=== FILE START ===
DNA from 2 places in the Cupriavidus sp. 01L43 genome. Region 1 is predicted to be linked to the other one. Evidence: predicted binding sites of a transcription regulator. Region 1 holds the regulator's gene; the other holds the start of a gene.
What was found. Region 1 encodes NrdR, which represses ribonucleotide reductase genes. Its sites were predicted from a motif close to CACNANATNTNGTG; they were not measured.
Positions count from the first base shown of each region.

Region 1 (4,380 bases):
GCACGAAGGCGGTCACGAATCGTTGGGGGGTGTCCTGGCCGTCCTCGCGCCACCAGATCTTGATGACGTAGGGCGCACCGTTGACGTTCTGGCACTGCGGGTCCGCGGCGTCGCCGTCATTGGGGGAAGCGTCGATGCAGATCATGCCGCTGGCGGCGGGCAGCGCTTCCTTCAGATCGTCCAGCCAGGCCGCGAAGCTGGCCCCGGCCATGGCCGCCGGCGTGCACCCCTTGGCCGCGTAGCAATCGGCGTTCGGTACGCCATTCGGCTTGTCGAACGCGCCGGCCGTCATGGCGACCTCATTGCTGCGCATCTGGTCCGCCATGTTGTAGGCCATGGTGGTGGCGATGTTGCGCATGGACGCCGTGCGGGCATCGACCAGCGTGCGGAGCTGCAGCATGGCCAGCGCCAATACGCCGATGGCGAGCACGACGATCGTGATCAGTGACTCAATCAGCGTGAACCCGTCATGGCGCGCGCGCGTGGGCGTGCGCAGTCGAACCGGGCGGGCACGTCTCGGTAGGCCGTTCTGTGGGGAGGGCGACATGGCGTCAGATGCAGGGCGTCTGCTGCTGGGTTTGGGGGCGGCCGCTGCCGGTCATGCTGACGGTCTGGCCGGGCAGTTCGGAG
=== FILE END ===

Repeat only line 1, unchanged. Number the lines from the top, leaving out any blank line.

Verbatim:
DNA from 2 places in the Cupriavidus sp. 01L43 genome. Region 1 is predicted to be linked to the other one. Evidence: predicted binding sites of a transcription regulator. Region 1 holds the regulator's gene; the other holds the start of a gene.